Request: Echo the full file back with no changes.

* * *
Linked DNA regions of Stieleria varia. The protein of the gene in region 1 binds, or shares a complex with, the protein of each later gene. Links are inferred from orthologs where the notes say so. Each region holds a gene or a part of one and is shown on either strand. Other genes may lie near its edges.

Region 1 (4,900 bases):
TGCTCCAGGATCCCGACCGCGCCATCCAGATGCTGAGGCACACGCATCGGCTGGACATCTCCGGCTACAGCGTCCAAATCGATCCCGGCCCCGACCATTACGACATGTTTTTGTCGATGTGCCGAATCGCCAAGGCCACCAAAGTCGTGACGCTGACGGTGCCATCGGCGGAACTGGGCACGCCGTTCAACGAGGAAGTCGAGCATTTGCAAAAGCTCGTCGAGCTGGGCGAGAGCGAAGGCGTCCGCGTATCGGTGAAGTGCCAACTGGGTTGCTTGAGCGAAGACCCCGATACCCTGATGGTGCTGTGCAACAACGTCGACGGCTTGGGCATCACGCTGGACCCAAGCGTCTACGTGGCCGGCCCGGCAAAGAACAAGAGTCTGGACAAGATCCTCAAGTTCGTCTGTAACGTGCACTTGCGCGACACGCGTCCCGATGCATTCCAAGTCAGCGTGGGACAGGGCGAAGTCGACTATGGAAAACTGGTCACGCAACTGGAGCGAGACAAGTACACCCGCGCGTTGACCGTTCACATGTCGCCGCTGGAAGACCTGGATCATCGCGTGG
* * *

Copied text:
Linked DNA regions of Stieleria varia. The protein of the gene in region 1 binds, or shares a complex with, the protein of each later gene. Links are inferred from orthologs where the notes say so. Each region holds a gene or a part of one and is shown on either strand. Other genes may lie near its edges.

Region 1 (4,900 bases):
TGCTCCAGGATCCCGACCGCGCCATCCAGATGCTGAGGCACACGCATCGGCTGGACATCTCCGGCTACAGCGTCCAAATCGATCCCGGCCCCGACCATTACGACATGTTTTTGTCGATGTGCCGAATCGCCAAGGCCACCAAAGTCGTGACGCTGACGGTGCCATCGGCGGAACTGGGCACGCCGTTCAACGAGGAAGTCGAGCATTTGCAAAAGCTCGTCGAGCTGGGCGAGAGCGAAGGCGTCCGCGTATCGGTGAAGTGCCAACTGGGTTGCTTGAGCGAAGACCCCGATACCCTGATGGTGCTGTGCAACAACGTCGACGGCTTGGGCATCACGCTGGACCCAAGCGTCTACGTGGCCGGCCCGGCAAAGAACAAGAGTCTGGACAAGATCCTCAAGTTCGTCTGTAACGTGCACTTGCGCGACACGCGTCCCGATGCATTCCAAGTCAGCGTGGGACAGGGCGAAGTCGACTATGGAAAACTGGTCACGCAACTGGAGCGAGACAAGTACACCCGCGCGTTGACCGTTCACATGTCGCCGCTGGAAGACCTGGATCATCGCGTGG